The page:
By Danielle Farrah

We all know the importance of fitness and good nutrition. But what happens when a compulsive need for eating right and exercising lands on an impressionable 18 year old embarking on a pivotal life event?  Read Danielle Farrah's story of how this perfectionist bounced back to embrace her perfectly-imperfect self. 

Growing up a self proclaimed type-A perfectionist naturally lends itself to moments of terror.  For me, it was the inner fight of when you take the post high school plunge into the independence of college and the real world. While my friends were excited for Fall Rush, late night pizza, and themed parties; my mind was elsewhere.

True to my need to please, I plastered the eager smile that carried me through high school and gushed about how excited I was for college, when in reality – I was terrified. Will I be smart enough? Will I be liked? And in my case, will I be skinny enough? Plagued by fear, and blinded by my attempt to control the unknown, I turned my extreme attention-to-detail inwards and became hyper obsessed with food, exercise and achieving a state of physical “perfection”. 

But those first few years away from home resulted in an all-consuming eating disorder that ate away at my confidence and self worth leaving an after taste of constant disappointment in myself.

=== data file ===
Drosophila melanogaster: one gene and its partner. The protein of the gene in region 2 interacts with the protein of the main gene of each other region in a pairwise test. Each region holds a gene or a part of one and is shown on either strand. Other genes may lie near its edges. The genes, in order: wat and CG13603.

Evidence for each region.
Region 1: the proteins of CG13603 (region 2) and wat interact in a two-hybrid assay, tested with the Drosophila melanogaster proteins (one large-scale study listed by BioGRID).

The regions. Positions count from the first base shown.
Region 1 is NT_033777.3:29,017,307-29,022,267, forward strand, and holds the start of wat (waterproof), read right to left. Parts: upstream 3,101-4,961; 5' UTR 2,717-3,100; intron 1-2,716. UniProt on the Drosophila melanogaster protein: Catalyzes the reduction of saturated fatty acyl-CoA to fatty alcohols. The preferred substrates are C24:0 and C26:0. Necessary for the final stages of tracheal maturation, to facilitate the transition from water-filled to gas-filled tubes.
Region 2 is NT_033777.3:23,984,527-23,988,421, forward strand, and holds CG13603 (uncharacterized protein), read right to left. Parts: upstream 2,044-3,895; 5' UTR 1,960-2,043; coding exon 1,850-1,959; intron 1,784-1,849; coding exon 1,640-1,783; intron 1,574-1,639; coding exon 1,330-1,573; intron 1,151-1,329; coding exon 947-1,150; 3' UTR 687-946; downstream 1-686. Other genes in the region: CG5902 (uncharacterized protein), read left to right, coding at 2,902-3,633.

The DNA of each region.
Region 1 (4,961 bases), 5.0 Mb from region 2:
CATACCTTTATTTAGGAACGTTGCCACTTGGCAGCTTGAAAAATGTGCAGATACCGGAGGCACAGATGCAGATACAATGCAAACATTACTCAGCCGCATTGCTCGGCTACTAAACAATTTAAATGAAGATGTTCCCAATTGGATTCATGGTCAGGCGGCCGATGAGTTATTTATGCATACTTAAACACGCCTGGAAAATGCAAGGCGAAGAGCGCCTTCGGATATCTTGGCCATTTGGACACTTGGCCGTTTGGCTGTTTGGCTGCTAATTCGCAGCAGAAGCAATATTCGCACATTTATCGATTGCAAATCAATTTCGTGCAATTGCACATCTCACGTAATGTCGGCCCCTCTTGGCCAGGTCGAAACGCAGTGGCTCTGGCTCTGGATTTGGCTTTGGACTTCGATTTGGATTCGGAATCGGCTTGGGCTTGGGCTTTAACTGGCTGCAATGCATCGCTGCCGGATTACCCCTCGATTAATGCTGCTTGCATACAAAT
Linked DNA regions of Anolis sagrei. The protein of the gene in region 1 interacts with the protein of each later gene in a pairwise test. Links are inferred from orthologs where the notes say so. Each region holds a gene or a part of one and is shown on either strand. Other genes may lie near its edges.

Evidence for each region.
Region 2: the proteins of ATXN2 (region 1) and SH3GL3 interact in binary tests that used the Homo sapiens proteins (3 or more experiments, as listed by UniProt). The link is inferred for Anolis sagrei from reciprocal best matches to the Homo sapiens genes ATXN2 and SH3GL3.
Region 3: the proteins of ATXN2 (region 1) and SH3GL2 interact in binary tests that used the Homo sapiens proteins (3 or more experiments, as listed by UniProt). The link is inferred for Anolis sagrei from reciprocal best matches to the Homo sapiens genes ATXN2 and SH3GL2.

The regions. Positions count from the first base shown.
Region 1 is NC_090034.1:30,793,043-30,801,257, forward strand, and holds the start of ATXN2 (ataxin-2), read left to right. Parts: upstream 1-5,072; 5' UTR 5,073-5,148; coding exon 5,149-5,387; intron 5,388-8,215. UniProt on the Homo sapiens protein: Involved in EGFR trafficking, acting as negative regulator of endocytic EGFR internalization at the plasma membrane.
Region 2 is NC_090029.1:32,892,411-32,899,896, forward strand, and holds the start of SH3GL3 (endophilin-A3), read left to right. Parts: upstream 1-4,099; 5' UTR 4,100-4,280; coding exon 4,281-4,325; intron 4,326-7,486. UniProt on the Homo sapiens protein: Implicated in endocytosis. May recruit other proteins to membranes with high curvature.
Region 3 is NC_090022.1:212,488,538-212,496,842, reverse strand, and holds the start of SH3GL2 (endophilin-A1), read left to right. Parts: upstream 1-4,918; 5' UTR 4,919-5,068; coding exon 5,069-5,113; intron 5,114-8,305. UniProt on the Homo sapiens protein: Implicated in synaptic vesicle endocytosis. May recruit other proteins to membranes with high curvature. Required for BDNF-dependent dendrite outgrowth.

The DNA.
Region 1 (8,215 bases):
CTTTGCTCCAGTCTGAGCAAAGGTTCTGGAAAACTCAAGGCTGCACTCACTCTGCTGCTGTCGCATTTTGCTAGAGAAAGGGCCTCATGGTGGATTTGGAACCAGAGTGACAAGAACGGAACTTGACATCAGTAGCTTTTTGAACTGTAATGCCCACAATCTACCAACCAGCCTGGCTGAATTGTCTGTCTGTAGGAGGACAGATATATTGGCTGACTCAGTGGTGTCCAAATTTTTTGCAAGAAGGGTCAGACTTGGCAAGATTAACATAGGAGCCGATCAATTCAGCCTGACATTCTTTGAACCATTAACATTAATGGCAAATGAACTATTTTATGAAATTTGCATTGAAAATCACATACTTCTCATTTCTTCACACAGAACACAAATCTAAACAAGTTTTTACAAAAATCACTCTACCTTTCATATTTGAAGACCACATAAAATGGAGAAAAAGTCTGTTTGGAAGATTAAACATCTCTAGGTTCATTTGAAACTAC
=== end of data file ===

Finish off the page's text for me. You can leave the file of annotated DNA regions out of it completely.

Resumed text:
Blessed with family and friends that were dedicated to my recovery, I learned that my true cure would come from a place of peace and acceptance within – and a whole lot of hard work. While a disordered way of thinking as it relates to body image and one’s relationship with food may never fully disappear, a learned patience and relationship with physical activity can offer a voice of reason, that in my case, not only saved me but allowed me to find my true passion in life.

I chose to try and to learn. I experimented with many different types of exercise until I found the activities that I enjoyed and that were FUN. I educated myself about how food and movement actually affect your body and your mind.

Those first few years away from home resulted in an all-consuming eating disorder that ate away at my confidence and self-worth leaving an after taste of constant disappointment

My experience inspired me to go back to school for a degree in Health Promotion Management where I then joined a company with a mission to inspire everyone to create healthy behaviors and lifestyles habits every day.

Today, I am proud to say I am physically and mentally strong with a life rich in wellness and physical activity. I spend time with amazing friends practicing yoga, trying new barre classes, and sweating it out to the latest T Swift or Beiber tunes.

I found that healthy physical activity not only frees your mind, but it opens your soul and heart to embrace new experiences, new friends and self-confidence. A life of wellness is contagious and deserves to be shared in this New Year.